Pentagon Tests Previously Banned Cruise Missile
(August 19, 2019) — On Sunday, the Pentagon tested a conventionally-configured (i.e. non-nuclear) cruise missile at San Nicolas Island, California. The missile flew over 500 km and officials described it as accurately impacting.
A ground-launched cruise missile of that range would’ve been flat out illegal under the Intermediate Nuclear Forces (INF) Treaty of 1987, which the US formally withdrew from on August 2. The Pentagon says they intend for this test, apparently of an old missile they had lying around, is meant to “inform” the future development of missiles that would also violate the INF.
Pentagon Tests Previously Banned Cruise Missile
(August 20, 2019) — The US military conducted a flight test Sunday of a nonnuclear cruise missile that was previously banned under a treaty President Trump withdrew from this month.
“On Sunday, August 18, 2019 at 2:30 p.m. Pacific Daylight Time, the Department of Defense conducted a flight test of a conventionally-configured ground-launched cruise missile at San Nicolas Island, California,” the Pentagon said in a statement Monday.
“The test missile exited its ground mobile launcher and accurately impacted its target after more than 500 kilometers of flight,” the statement added.
The Pentagon will use data and lessons from the test to “inform the Department of Defense’s development of future intermediate-range capabilities,” the statement concluded.
The United States officially exited the 1987 Intermediate-range Nuclear Forces (INF) Treaty on Aug. 2, after initiating the process to withdraw six months before.
The treaty, credited with helping end the Cold War, banned the United States and Russia from having nuclear and conventional ground-launched ballistic and cruise missiles with ranges between 500 and 5,500 kilometers.
US officials since the Obama administration have publicly accused Russia of violating the treaty by fielding a cruise missile dubbed the 9M729.
Moscow has denied violating the treaty, instead blaming the United States for its demise.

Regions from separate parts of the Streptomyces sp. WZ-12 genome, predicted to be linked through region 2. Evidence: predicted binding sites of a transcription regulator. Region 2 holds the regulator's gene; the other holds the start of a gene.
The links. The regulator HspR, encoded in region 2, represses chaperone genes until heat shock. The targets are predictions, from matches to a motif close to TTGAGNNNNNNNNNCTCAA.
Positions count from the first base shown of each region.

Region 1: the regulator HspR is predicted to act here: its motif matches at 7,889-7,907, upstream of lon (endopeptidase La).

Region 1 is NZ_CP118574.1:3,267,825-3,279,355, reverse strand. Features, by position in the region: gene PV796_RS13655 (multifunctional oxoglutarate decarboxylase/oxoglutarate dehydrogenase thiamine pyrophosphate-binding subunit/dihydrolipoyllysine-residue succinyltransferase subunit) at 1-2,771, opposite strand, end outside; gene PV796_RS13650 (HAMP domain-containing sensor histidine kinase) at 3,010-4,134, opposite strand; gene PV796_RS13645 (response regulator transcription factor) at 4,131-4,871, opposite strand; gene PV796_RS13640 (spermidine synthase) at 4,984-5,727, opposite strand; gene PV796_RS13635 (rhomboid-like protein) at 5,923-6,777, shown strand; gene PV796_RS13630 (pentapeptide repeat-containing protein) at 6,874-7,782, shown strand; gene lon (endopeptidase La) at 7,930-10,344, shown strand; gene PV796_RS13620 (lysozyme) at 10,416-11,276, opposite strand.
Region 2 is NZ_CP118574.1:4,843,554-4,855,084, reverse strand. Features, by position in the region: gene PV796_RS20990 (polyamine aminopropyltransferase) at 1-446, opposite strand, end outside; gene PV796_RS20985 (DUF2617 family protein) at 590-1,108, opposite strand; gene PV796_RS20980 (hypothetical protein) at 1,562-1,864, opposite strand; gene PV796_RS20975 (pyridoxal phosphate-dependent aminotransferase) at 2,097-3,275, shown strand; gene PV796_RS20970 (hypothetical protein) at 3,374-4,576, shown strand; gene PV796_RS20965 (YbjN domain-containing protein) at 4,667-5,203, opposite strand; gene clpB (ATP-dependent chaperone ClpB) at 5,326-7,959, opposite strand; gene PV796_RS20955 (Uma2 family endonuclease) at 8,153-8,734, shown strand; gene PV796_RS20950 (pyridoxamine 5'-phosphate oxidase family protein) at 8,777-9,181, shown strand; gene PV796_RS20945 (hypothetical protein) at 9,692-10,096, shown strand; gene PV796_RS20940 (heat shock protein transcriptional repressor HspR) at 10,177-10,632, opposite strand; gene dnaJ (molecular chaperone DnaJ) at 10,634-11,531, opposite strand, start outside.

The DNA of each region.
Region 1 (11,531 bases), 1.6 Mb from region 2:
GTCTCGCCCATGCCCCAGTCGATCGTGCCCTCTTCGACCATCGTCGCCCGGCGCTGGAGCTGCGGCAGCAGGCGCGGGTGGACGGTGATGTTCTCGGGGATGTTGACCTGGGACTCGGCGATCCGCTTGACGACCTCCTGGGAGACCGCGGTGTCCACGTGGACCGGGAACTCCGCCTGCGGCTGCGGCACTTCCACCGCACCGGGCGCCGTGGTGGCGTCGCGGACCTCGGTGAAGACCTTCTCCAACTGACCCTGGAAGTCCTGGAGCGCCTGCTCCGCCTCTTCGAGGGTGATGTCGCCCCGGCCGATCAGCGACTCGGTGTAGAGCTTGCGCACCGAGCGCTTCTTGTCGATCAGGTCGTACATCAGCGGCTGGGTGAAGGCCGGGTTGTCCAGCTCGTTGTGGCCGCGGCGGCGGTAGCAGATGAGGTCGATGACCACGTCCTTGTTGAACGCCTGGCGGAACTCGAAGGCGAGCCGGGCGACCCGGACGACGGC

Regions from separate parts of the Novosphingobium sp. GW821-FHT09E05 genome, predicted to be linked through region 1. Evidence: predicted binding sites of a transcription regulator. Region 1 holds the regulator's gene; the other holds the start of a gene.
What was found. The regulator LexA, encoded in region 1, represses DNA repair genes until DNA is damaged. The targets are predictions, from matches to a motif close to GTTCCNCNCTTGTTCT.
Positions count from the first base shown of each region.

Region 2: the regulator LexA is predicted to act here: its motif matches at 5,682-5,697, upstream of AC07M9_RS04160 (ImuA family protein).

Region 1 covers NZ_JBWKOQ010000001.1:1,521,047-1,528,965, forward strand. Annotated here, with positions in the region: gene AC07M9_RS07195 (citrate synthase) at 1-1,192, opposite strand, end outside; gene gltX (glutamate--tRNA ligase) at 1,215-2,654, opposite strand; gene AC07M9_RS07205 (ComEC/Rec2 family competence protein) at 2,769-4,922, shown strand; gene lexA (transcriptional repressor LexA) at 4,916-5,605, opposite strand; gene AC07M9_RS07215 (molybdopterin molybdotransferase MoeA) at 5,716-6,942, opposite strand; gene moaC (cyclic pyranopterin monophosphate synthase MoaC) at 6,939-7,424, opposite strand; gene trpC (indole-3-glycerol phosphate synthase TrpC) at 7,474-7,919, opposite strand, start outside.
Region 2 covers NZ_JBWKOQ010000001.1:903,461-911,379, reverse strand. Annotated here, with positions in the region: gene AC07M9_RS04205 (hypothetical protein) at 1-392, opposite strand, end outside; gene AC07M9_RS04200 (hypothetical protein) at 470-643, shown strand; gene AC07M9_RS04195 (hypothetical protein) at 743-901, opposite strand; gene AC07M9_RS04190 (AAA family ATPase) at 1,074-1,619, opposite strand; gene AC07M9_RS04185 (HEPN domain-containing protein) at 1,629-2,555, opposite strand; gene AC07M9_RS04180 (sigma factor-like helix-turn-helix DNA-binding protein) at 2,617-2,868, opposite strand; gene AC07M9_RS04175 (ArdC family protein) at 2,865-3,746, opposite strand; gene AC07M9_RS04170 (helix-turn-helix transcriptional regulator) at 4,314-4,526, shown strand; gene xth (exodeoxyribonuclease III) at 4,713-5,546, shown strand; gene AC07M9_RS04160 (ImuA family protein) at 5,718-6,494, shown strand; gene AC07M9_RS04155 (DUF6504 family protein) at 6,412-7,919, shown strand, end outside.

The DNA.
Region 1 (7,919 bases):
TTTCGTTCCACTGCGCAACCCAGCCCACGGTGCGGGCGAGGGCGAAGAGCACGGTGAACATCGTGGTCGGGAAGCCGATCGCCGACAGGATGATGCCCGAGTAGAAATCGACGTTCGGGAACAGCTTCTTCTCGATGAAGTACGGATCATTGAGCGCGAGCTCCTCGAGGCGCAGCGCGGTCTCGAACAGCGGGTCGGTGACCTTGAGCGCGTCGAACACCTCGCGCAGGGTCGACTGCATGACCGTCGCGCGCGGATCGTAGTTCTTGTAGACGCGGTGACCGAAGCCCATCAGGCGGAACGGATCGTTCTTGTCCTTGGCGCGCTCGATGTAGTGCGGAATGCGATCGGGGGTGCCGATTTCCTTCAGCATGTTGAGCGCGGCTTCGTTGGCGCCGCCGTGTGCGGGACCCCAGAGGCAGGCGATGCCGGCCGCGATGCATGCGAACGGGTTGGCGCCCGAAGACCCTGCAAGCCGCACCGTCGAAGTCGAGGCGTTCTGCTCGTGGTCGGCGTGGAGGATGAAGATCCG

Though Trump’s critics generally agree that Russia has been violating the INF Treaty, they fear the US withdrawal will lead to a Cold War-style arms race.
A day after the US withdrawal, Defense Secretary Mark Esper said he hoped to soon base the previously banned missiles in Asia.
“Yes, I would like to,” Esper told reporters traveling with him to Sydney when asked whether he was considering deploying ground-launched, intermediate-range missiles in Asia.
“I would prefer months. I just don’t have the latest state of play on timelines for either a cruise missile or long-range missile … but these things tend to take longer than you expect,” he added.
US Tests First Ground-launched Cruise Missile after INF Treaty Exit
WASHINGTON (August 20, 2019) — The Pentagon said on Monday it tested a conventionally configured ground-launched cruise missile with a range of more than 500 km (310 miles), the first such test since the United States pulled out of the Intermediate-range Nuclear Forces Treaty (INF).
The United States formally withdrew from the landmark 1987 pact with Russia on Aug. 2 after determining that Moscow was violating the treaty, an accusation the Kremlin has denied.
The treaty, negotiated by then-US President Ronald Reagan and Soviet leader Mikhail Gorbachev, banned land-based missiles with a range of between 310 and 3,400 miles (500 to 5,500 km).
In a statement, the Pentagon said the test took place on Sunday at San Nicolas Island, California, and the missile hit its target after more than 500 km of flight.
The test would have been prohibited by the INF treaty.
“The testing by (the) US military of a land-based missile banned under INF treaty two weeks after the official termination of this treaty is a blatant cynicism and mockery of the international community,” the RIA news agency cited Russian lawmaker Frants Klintsevich as saying on Monday.
“We, of course, will do our best in the shortest period of time to ensure that the United States does not have a superiority in these types of weapons,” he said, adding that Russia did not intend to enter into an arms race.
US officials had said for a number of months that they planned to carry out the test in August. The United States plans to test an intermediate-range ballistic missile in November.
Moscow denies flouting the accord and has accused Washington of breaking the pact, allegations rejected by the United States.
The dispute is aggravating the worst US-Russia friction since the Cold War ended in 1991. Some experts believe the treaty’s collapse could undermine other arms control agreements and speed an erosion of the global system designed to block the spread of nuclear arms.
A Pentagon spokesman told Reuters that Sunday’s test used an MK41 launcher, but the system tested was not the same as the Aegis Ashore missile defense system currently operating in Romania and under construction in Poland.
Russia’s Defense Ministry did not reply to a Reuters request for comment sent outside normal working hours.
“Russia had alleged for years that the land-based MK-41 could launch Tomahawks and therefore would violate the treaty,” said Kingston Reif, director for disarmament research at the Arms Control Association advocacy group.
“Even though this is the first test of the combination, Russia will no doubt claim vindication,” Reif said.
US Defense Secretary Mark Esper has said that while he is in favor of placing ground-launched, intermediate-range missiles in Asia, it could be years before such missiles are ready to be deployed.
Additional reporting by Polina Devitt in Moscow. Posted in accordance with Title 17, Section 107, US Code, for noncommercial, educational purposes